Of course, numbers like these may matter little to Republicans. The limited reporting we have on this suggests that many GOP strategists remain convinced that these stories will be enough to doom her candidacy. And among GOP voters, the Benghazi hearing will probably remain the moment that the truth about Clinton’s Benghazi deceptions was decisively unmasked, as Marco Rubio suggested at the recent GOP debate. As Rubio also suggested, to great roars of approval from the debate crowd, the “mainstream media” is basically covering this up by claiming it was actually a great week for her. Needless to say, any “MSM” polling like the above that challenges this narrative is just a part of this grand conspiracy.
UPDATE: The good folks at NBC send over a partisan breakdown of some of these numbers. Get this: Republicans think by 52-18 that the Benghazi probe is “fair and impartial” rather than “unfair and partisan.” Seventy five percent of Republicans say the email story is important to their presidential vote. On both of these a plurality of independents sides with the American people overall and against Republicans.
Meanwhile, only seven percent of Republicans are satisfied with Clinton’s answers on Benghazi, versus 74 percent who aren’t. (A plurality of independents are unsatisfied, but that number is still down at a low 33 percent.) All of which suggests the degree to which these stories remain preoccupations of the GOP base.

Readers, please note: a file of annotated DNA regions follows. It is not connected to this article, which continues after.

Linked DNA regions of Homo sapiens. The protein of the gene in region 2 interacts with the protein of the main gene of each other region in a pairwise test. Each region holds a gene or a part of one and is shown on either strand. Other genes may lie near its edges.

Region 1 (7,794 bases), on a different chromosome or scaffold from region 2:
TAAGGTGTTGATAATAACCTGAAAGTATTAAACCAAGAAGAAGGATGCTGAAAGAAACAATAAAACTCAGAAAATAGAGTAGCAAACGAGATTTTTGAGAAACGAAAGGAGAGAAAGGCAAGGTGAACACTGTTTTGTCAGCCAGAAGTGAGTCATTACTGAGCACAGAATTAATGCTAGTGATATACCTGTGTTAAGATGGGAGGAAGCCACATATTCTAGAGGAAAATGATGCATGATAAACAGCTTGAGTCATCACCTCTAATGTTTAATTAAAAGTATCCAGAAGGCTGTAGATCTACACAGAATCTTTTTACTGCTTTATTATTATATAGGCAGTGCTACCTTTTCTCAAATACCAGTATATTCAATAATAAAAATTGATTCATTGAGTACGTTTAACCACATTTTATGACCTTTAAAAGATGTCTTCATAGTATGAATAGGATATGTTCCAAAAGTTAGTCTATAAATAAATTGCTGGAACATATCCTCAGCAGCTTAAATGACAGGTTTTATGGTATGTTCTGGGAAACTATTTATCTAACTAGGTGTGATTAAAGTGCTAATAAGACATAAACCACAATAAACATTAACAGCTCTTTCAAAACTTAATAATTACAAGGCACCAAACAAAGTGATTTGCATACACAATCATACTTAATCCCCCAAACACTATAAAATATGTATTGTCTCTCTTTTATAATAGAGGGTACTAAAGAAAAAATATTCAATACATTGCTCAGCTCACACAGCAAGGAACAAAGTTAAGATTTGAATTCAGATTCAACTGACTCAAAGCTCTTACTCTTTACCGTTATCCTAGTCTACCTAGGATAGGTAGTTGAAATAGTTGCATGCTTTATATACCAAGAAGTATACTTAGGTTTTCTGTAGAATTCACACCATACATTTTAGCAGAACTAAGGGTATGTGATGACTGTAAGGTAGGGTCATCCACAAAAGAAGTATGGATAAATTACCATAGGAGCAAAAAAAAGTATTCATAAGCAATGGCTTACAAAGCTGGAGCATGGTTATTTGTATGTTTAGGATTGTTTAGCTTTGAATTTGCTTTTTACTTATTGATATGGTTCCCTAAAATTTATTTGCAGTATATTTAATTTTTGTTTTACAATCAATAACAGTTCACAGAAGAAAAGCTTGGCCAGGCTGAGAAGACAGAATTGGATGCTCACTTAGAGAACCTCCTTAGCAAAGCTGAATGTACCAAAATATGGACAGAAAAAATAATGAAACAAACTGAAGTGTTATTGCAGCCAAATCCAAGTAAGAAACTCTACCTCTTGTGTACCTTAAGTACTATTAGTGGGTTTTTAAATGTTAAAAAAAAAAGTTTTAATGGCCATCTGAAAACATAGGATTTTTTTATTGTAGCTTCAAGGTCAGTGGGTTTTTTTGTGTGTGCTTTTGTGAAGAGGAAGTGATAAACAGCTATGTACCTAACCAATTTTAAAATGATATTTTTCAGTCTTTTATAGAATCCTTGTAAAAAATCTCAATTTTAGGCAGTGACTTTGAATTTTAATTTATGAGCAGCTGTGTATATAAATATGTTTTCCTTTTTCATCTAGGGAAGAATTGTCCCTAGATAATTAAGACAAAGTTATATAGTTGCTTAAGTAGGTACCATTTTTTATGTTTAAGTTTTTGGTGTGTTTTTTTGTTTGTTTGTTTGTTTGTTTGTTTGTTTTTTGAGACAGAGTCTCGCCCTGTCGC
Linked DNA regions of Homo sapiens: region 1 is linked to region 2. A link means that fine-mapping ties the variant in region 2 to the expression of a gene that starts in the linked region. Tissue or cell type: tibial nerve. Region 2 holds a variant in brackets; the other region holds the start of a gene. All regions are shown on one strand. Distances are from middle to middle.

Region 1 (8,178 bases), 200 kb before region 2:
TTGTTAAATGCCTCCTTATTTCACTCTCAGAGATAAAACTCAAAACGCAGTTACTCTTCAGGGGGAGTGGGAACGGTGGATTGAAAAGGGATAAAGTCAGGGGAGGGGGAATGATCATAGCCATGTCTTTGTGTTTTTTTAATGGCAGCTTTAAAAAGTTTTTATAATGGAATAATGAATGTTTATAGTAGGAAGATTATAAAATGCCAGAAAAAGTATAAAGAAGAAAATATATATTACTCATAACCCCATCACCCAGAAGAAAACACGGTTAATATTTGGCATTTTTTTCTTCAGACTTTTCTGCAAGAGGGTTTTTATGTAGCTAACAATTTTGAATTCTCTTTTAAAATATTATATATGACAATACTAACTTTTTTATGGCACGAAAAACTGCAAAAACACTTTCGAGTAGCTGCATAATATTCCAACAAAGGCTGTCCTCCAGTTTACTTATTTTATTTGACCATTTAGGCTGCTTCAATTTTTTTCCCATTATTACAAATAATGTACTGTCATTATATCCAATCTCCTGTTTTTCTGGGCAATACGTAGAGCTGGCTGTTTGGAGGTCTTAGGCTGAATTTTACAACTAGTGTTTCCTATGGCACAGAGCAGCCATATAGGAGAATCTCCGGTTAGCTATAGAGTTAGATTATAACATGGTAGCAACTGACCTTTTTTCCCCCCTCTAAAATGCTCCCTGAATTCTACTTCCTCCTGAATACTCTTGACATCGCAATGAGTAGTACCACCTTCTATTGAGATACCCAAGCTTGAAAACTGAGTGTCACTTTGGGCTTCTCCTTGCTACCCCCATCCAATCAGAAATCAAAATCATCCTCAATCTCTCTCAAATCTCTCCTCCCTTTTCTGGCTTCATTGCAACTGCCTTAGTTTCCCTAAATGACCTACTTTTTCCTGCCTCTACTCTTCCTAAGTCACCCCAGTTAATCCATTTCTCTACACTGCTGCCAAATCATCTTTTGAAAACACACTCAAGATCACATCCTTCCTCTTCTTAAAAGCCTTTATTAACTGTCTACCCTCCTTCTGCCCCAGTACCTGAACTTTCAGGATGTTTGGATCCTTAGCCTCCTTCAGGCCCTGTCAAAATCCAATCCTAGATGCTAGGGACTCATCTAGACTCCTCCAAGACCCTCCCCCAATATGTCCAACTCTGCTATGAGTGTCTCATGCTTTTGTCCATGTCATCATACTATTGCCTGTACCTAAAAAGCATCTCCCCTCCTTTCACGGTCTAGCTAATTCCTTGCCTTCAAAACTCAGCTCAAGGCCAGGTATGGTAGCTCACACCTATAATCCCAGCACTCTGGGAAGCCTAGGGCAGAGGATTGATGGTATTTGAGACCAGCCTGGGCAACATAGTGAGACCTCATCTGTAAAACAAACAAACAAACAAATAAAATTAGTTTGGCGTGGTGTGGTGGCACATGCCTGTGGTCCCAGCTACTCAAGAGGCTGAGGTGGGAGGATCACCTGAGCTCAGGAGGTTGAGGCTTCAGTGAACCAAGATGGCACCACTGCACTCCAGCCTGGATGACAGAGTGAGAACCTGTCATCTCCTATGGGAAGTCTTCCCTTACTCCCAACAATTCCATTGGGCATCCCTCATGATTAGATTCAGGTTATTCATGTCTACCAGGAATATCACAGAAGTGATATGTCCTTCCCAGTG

* GOP PUSH TO RESTRICT DEBATES CRUMBLES: Yesterday Republicans circulated a potential list of conditions that the candidates might insist the networks meet to ensure their participation in future debates. Now CNN reports that the campaigns of John Kasich, Chris Christie, and Carly Fiorina are declining to sign the list. And Donald Trump is negotiating separately to “establish debate criteria that will determine Mr. Trump’s participation.”
Meanwhile, Politico reports that the remaining candidates could still sign the list, and that they would still constitute a “majority.” So this may well continue anyway.
* WHAT TRUMP WANTS FROM THE DEBATES: The Post overview of the GOP debate mess notes:
By negotiating on his own, Trump will aim to mold the debates to his liking, though it is unclear exactly what terms he will demand. One likely desire will be to limit the debates to two hours….Politically, Trump’s go-it-alone approach continues his pattern of casting himself as a master negotiator and the one contender who can take charge of a party that has lost its way.
No word yet on whether Trump will insist that he be permitted to sit atop a throne at center stage.
* TRUMP KEEPS UP THE ATTACKS ON BEN CARSON: Donald Trump, on ABC News this morning: